Over the past two years, Eduardo Escobar broke out as a hitter. Acquired (with Pedro Hernandez) for Francisco Liriano late in the 2012 season, he appeared to be nothing more than a light-hitting utility infielder at the time. While that remained true in 2013, he surprised many by putting up a .275/.315/.406 batting line, allowing him to seize the starting shortstop role. Last year, he struggled at the start of the season but utilized a hot streak over four of the remaining five months of the season to finish at .262/.309/.445.
This year, he once again started at shortstop and though his batting average was adequate, his power completely disappeared, a disappointment after having a .183 isolated power and career best 12 home runs the prior season. A groin strain put him on the disabled list in early May and though he continued to play shortstop upon his return, his playing time absolutely disappeared in July thanks to the hot hitting of Eduardo Nunez.
Now that Nunez is a San Francisco Giant, shortstop had been reopened for Escobar until the Twins surprisingly decided that Jorge Polanco should play it again one week into this month. Now it appears that Polanco and Escobar will be in a timeshare up the middle, with Escobar getting chances as Polanco moves around to give days off to Trevor Plouffe and Brian Dozier.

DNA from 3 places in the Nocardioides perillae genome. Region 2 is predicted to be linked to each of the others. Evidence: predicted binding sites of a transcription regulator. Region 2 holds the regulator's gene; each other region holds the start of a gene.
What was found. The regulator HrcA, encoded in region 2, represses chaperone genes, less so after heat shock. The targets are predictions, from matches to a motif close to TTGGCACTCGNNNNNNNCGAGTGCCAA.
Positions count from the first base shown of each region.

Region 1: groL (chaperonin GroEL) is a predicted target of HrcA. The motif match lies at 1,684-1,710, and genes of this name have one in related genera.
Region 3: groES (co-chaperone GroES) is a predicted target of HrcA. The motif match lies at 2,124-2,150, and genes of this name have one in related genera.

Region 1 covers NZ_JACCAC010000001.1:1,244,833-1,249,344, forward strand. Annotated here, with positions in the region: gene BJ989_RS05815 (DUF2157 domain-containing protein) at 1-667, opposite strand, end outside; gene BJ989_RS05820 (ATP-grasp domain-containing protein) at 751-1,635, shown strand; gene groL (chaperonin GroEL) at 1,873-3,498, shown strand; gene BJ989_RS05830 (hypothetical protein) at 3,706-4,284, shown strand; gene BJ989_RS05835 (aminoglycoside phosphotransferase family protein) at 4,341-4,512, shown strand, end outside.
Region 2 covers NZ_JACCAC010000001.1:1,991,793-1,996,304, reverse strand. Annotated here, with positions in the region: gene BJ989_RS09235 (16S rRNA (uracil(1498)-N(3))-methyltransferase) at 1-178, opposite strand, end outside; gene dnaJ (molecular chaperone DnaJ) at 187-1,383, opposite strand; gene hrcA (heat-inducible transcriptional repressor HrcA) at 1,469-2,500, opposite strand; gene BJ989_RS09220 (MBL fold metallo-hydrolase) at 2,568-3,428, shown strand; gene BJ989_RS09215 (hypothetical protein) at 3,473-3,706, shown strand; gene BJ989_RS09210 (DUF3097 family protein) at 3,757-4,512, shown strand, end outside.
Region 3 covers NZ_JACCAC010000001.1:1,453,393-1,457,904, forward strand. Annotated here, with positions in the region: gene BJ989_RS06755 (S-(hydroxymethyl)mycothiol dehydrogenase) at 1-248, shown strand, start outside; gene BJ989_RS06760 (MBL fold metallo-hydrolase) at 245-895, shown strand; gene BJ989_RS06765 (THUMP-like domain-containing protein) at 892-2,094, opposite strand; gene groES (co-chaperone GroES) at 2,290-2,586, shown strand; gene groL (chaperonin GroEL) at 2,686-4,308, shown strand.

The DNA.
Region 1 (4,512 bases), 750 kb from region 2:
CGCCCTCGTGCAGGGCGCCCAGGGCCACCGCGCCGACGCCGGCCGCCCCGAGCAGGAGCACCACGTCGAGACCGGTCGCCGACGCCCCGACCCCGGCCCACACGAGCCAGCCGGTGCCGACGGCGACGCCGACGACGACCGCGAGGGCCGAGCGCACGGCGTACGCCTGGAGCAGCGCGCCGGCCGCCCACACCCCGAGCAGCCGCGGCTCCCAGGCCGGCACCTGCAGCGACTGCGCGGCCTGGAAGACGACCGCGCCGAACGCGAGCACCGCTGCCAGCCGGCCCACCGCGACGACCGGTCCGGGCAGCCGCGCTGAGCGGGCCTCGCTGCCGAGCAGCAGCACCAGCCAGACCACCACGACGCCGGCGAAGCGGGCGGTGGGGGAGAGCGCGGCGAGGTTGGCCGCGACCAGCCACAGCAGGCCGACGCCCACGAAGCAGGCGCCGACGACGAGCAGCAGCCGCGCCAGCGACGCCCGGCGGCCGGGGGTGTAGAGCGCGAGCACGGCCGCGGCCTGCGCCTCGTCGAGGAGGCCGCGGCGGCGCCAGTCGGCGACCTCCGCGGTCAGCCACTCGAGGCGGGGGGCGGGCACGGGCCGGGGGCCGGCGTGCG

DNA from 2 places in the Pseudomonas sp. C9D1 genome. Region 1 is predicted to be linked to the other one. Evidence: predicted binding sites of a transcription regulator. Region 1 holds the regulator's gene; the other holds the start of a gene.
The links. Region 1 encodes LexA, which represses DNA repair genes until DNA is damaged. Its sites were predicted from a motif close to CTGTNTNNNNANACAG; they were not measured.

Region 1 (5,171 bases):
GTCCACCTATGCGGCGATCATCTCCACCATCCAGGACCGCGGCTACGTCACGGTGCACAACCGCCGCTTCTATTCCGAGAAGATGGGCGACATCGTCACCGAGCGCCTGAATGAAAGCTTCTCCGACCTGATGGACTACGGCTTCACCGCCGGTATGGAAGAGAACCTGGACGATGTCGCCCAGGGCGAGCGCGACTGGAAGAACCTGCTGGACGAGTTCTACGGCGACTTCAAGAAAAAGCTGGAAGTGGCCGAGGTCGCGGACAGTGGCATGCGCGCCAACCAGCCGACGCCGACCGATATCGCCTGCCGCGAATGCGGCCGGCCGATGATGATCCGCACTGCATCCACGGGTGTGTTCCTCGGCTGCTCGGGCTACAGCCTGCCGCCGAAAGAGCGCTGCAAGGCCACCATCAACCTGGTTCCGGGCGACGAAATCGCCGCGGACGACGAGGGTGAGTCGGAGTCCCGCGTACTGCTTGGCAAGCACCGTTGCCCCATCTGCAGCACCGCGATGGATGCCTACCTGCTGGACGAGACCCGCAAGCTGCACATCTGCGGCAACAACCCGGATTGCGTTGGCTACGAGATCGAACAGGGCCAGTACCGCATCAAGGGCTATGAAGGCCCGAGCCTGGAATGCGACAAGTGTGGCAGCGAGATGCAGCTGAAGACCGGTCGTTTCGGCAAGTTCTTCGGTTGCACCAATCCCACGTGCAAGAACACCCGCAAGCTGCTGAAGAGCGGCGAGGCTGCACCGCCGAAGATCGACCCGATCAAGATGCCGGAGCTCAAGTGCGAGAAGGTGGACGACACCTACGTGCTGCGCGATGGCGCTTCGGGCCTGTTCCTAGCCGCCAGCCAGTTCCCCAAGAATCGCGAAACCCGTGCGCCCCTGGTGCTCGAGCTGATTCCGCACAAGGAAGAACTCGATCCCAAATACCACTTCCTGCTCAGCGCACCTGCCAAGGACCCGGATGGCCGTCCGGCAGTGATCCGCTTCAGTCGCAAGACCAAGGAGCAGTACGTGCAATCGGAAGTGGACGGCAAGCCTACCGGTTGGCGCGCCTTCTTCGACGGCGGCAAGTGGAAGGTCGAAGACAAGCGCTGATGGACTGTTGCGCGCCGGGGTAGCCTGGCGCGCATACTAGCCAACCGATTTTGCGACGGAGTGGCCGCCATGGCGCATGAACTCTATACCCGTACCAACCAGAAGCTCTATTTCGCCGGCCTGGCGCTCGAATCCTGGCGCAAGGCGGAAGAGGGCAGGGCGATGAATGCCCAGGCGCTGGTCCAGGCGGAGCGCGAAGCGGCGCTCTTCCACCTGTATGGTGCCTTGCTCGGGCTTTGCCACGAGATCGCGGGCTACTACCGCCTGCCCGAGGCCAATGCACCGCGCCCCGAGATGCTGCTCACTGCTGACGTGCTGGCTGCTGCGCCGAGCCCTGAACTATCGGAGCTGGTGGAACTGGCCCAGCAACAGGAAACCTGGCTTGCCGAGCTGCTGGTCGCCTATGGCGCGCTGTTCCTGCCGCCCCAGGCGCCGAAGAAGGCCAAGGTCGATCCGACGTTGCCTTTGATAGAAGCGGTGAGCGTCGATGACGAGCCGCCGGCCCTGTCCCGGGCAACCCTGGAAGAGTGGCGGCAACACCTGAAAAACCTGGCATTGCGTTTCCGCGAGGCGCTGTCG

This season, Escobar has hit just .259/.283/.380 as his walks and power have completely dried up. Thus, he hasn’t disappeared in the sense that he’s not receiving any playing time, but rather that he’s no longer a contributor on offense. It’s been a huge disappointment for a player that was such a key hitter in the bottom of the lineup the past two years.
One main issue is that he has struggled in limited action against lefthanded pitchers when normally he has feasted on them (career .789 OPS). Check out his platoon splits for OPS in his career (2011 excluded because he had only seven plate appearances all season).
Escobar’s hitting hasn’t been out of the ordinary against righties, but he’s struggled to hit the southsiders this season. However, there is hope, mainly in the fact that Escobar has had only 67 plate appearances against lefties this season. He had more than twice as many PA in each of the prior two seasons, so it’s entirely possible that we’re looking at nothing more than a small sample size blip.
Still, I find it interesting that we haven’t heard much about Escobar’s hitting woes. Perhaps there have been so many issues with this season that it’s low on the priority list, or maybe we just didn’t notice because Eduardo Nunez and Jorge Polanco have taken up a good chunk of the shortstop playing time. With talk that Polanco may not have the defensive chops for the position, it’s imperative that Escobar finds his stroke again or else the Twins will once again be looking for a shortstop in 2017.